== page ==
- The Washington Times - Friday, June 15, 2001

Japanese Foreign Minister Makiko Tanaka, who has irked Washington with skepticism on missile defenses and by refusing to see a senior U.S. envoy in Tokyo, is to meet Secretary of State Colin L. Powell in Washington next week.

Because the United States and Japan have one of the world´s closest diplomatic and military alliances, few have doubted that such a meeting would take place.

Nevertheless, Washington kept Mrs. Tanaka guessing after she announced the trip on Monday.

It took until yesterday to confirm an appointment Monday with Mr. Powell.

The State Department said in a statement that the two would discuss security and other issues and prepare for a summit between President Bush and Prime Minister Junichiro Koizumi in Washington June 30.

Since she was named foreign minister in April, Mrs. Tanaka has emerged as a major skeptic of closer U.S.-Japan ties.

In May, she refused to meet with Richard Armitage, who had been sent to Tokyo as a special envoy by Mr. Bush to explain his approach to missile defense.

Mr. Armitage, who subsequently became U.S. deputy secretary of state, has been a longtime supporter of closer ties between Washington and Tokyo.

During the presidential campaign, he pledged that Mr. Bush, if elected, would make the U.S. alliance with Japan a cornerstone of U.S. policy in the Pacific.

At the time, he criticized the Clinton administration for having failed to treat Japan with enough respect and for neglecting the relationship.

Japan was particularly slighted when Mr. Clinton made a long and colorful visit to China in 1998, calling China a "strategic partner" and failing to stop off for a visit to nearby Japan, where 48,000 U.S. troops were stationed.

Mr. Koizumi this week refused to rule out Japanese opposition for the proposed missile shield.

Mr. Koizumi said the Japanese Diet, or parliament, needs to "carefully consider" its position.

The government´s earlier official position on the missile defense was neutral.

Mr. Armitage, who was sent to Asia to explain the proposal to build a missile defense system that could shoot down attacks by rogue states, ran into reluctance to endorse the plan in both Japan and South Korea.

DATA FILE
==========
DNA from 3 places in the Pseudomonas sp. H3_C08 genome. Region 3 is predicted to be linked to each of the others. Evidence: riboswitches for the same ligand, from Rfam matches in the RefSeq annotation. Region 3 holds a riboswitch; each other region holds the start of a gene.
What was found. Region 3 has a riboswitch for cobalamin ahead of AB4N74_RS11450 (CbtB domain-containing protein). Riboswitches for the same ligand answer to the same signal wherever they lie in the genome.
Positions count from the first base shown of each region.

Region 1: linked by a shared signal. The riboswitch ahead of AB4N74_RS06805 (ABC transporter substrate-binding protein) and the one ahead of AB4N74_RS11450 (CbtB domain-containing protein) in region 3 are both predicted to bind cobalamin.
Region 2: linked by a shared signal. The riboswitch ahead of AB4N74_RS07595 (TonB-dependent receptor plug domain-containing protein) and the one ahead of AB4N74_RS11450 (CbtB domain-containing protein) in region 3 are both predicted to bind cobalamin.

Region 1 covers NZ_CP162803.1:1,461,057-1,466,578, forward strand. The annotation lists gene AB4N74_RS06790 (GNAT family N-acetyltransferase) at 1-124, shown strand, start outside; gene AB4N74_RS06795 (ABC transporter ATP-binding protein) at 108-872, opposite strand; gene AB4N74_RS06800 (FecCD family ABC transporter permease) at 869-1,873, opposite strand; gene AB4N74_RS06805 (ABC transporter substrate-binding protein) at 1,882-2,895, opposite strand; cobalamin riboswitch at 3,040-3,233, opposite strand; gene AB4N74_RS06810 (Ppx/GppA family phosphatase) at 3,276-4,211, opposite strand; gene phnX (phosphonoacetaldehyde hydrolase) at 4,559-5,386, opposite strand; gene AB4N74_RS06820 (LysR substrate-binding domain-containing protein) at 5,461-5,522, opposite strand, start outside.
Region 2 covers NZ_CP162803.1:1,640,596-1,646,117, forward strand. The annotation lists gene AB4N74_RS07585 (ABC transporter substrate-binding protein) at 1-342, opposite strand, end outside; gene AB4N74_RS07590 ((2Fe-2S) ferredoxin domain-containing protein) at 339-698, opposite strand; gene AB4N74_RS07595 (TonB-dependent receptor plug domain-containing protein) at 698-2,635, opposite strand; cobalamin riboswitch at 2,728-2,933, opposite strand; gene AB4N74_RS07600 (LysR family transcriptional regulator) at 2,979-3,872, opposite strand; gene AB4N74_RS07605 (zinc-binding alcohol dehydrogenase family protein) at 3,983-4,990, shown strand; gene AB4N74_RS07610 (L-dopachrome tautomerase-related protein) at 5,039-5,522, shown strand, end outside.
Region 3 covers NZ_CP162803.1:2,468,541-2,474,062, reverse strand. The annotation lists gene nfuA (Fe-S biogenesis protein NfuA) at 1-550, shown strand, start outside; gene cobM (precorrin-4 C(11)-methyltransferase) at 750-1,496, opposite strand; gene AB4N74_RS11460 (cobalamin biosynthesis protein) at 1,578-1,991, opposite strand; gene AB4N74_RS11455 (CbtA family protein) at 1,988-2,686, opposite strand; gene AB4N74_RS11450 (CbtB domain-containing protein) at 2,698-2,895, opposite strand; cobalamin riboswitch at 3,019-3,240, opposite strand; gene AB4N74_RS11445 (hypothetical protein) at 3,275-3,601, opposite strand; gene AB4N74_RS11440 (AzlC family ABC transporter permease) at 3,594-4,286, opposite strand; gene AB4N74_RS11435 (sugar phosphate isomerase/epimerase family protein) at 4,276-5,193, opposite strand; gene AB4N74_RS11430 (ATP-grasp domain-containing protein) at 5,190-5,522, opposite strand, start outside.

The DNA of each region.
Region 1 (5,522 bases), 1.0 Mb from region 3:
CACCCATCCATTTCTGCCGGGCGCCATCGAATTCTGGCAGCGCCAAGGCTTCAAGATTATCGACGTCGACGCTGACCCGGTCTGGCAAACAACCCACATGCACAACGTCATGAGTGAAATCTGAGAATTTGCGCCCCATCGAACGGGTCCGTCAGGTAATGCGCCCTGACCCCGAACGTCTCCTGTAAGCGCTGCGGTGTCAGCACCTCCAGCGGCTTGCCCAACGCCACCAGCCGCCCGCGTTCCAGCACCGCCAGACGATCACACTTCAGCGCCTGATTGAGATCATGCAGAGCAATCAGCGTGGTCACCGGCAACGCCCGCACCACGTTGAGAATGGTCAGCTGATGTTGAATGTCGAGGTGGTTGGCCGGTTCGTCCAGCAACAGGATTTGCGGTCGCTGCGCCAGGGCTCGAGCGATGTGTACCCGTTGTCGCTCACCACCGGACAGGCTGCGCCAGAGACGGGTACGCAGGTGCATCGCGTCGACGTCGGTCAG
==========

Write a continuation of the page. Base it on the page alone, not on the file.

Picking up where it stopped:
Analysts say both nations fear antagonizing China, which believes that its 18 to 24 nuclear-tipped missiles capable of reaching the United States would be neutralized by any missile defense system.

"We have to carefully consider this issue, which has enormous influence on global security," Mr. Koizumi said.

Asked whether a U.S. missile defense system might trigger a global arms race, he said, "We can´t rule out that possibility."

Mr. Koizumi has faced strong criticism over the performance of his untried foreign minister, Mrs. Tanaka. Her main qualification for office appears to be that she is the daughter of the late Prime Minister Kakuei Tanaka, a longtime political boss of the ruling Liberal Democratic Party.

Mrs. Tanaka´s comments that she had doubts about the missile defense system were made to diplomats in Italy and Australia and then leaked to the press by disgruntled Japanese Foreign Ministry officials.

She denied much of the reports but has been engaged in a bitter war with Foreign Ministry bureaucrats since then, attempting to fire one and reportedly barring others from her office.

Robert Manning, a Republican foreign policy adviser and former aide to Mr. Armitage, said the United States should be glad that the new leaders of Japan speak their minds, even if it´s not exactly what they want to hear.

Mr. Manning, a fellow with the Council on Foreign Relations, said in an interview yesterday that China is emerging as a great power in Asia and "where is the counterweight?"

The United States wants Japan to be a leader in the region, a role the Asian nation historically has been reluctant to accept.

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